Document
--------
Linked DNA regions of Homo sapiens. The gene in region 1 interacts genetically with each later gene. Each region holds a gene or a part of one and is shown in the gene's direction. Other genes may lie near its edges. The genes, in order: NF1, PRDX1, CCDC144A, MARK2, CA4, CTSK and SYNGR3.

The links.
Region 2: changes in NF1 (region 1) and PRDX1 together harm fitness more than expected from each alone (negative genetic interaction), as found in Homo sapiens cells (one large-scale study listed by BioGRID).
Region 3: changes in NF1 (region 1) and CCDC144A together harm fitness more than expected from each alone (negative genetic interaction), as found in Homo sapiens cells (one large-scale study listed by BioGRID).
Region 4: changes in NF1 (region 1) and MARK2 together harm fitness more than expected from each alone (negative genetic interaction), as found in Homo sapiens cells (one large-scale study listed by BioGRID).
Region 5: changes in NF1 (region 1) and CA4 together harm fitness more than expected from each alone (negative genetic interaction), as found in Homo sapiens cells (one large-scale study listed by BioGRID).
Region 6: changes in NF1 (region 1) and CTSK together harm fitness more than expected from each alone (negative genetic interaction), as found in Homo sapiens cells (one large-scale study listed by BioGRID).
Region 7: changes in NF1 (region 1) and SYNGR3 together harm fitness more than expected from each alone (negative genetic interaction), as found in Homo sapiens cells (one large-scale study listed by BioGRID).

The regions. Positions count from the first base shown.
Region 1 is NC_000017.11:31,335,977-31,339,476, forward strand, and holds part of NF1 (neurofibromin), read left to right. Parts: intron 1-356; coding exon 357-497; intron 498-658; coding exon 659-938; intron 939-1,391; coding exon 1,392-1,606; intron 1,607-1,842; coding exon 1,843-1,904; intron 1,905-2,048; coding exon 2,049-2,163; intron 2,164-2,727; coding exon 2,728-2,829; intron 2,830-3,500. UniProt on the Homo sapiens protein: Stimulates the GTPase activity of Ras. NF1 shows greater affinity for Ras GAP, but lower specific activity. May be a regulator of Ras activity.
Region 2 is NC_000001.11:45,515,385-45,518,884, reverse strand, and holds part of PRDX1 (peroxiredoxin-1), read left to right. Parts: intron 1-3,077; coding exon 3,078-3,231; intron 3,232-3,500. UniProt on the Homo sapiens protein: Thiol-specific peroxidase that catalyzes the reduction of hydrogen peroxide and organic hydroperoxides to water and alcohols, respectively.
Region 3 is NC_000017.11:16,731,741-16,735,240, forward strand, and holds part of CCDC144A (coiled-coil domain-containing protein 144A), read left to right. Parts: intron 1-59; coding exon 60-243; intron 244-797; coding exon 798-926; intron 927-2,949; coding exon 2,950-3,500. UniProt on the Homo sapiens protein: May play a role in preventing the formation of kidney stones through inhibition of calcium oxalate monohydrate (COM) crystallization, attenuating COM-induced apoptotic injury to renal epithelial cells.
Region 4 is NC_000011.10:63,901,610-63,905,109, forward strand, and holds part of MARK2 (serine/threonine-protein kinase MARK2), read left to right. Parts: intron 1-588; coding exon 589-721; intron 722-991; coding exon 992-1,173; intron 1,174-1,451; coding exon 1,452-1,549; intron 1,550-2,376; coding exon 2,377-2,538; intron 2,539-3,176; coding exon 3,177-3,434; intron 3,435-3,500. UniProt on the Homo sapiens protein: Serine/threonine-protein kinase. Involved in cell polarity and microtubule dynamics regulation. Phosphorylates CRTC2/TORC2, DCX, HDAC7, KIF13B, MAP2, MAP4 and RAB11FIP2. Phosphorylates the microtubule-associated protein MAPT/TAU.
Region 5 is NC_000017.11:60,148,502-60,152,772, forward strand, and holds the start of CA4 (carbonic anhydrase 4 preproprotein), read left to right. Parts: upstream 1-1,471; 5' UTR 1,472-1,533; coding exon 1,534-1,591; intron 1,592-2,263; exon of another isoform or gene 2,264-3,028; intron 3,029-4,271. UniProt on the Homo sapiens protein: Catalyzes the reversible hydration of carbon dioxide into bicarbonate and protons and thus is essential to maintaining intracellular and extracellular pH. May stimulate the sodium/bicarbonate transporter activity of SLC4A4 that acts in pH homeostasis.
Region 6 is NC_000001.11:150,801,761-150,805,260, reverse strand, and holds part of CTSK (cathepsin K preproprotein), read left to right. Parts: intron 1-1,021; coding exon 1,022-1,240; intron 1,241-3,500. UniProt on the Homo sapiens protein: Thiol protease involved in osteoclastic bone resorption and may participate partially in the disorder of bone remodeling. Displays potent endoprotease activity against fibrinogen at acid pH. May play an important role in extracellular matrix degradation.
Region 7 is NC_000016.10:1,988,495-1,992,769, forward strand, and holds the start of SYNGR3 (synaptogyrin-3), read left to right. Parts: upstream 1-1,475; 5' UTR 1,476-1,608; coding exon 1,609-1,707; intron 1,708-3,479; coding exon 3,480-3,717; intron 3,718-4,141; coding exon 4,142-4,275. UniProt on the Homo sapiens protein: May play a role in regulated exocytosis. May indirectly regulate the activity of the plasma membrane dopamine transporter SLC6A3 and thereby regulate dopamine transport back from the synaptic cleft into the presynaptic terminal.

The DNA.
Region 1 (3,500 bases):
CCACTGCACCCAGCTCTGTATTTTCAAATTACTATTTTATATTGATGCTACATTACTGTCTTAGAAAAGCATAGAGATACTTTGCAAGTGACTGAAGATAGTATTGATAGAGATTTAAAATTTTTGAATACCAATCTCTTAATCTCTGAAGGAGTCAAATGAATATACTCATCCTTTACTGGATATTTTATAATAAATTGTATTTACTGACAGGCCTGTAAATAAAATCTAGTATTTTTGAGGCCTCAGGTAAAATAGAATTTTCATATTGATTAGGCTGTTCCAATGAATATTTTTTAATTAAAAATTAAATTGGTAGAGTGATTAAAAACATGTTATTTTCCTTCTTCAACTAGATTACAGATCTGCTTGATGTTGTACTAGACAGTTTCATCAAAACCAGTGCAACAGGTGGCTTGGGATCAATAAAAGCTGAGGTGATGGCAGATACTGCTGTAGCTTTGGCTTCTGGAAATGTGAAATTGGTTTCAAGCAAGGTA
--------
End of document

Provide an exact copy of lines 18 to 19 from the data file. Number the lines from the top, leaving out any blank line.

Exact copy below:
Region 1 (3,500 bases):
CCACTGCACCCAGCTCTGTATTTTCAAATTACTATTTTATATTGATGCTACATTACTGTCTTAGAAAAGCATAGAGATACTTTGCAAGTGACTGAAGATAGTATTGATAGAGATTTAAAATTTTTGAATACCAATCTCTTAATCTCTGAAGGAGTCAAATGAATATACTCATCCTTTACTGGATATTTTATAATAAATTGTATTTACTGACAGGCCTGTAAATAAAATCTAGTATTTTTGAGGCCTCAGGTAAAATAGAATTTTCATATTGATTAGGCTGTTCCAATGAATATTTTTTAATTAAAAATTAAATTGGTAGAGTGATTAAAAACATGTTATTTTCCTTCTTCAACTAGATTACAGATCTGCTTGATGTTGTACTAGACAGTTTCATCAAAACCAGTGCAACAGGTGGCTTGGGATCAATAAAAGCTGAGGTGATGGCAGATACTGCTGTAGCTTTGGCTTCTGGAAATGTGAAATTGGTTTCAAGCAAGGTA